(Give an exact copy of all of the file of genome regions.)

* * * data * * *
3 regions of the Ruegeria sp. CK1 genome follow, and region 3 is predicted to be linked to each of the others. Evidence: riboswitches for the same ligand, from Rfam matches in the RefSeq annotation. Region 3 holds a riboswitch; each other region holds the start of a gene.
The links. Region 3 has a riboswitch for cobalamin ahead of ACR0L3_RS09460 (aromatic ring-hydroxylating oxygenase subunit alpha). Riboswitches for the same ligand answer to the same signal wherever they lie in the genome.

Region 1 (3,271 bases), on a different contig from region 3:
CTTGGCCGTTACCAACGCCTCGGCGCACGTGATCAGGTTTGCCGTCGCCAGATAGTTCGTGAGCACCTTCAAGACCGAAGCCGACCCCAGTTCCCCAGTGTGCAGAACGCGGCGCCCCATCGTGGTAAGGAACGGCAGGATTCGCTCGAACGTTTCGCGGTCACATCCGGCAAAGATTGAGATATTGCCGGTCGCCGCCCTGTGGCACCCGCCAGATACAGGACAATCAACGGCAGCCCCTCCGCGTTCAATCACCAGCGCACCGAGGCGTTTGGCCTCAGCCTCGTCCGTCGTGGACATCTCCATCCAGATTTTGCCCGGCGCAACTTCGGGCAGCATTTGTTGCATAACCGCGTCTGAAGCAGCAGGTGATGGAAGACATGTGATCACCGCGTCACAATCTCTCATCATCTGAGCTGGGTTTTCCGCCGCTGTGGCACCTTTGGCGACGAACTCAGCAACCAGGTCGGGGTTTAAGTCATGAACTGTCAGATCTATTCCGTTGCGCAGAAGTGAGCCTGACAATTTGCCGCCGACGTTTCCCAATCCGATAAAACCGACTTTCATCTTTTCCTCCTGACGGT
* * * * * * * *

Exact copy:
3 regions of the Ruegeria sp. CK1 genome follow, and region 3 is predicted to be linked to each of the others. Evidence: riboswitches for the same ligand, from Rfam matches in the RefSeq annotation. Region 3 holds a riboswitch; each other region holds the start of a gene.
The links. Region 3 has a riboswitch for cobalamin ahead of ACR0L3_RS09460 (aromatic ring-hydroxylating oxygenase subunit alpha). Riboswitches for the same ligand answer to the same signal wherever they lie in the genome.

Region 1 (3,271 bases), on a different contig from region 3:
CTTGGCCGTTACCAACGCCTCGGCGCACGTGATCAGGTTTGCCGTCGCCAGATAGTTCGTGAGCACCTTCAAGACCGAAGCCGACCCCAGTTCCCCAGTGTGCAGAACGCGGCGCCCCATCGTGGTAAGGAACGGCAGGATTCGCTCGAACGTTTCGCGGTCACATCCGGCAAAGATTGAGATATTGCCGGTCGCCGCCCTGTGGCACCCGCCAGATACAGGACAATCAACGGCAGCCCCTCCGCGTTCAATCACCAGCGCACCGAGGCGTTTGGCCTCAGCCTCGTCCGTCGTGGACATCTCCATCCAGATTTTGCCCGGCGCAACTTCGGGCAGCATTTGTTGCATAACCGCGTCTGAAGCAGCAGGTGATGGAAGACATGTGATCACCGCGTCACAATCTCTCATCATCTGAGCTGGGTTTTCCGCCGCTGTGGCACCTTTGGCGACGAACTCAGCAACCAGGTCGGGGTTTAAGTCATGAACTGTCAGATCTATTCCGTTGCGCAGAAGTGAGCCTGACAATTTGCCGCCGACGTTTCCCAATCCGATAAAACCGACTTTCATCTTTTCCTCCTGACGGT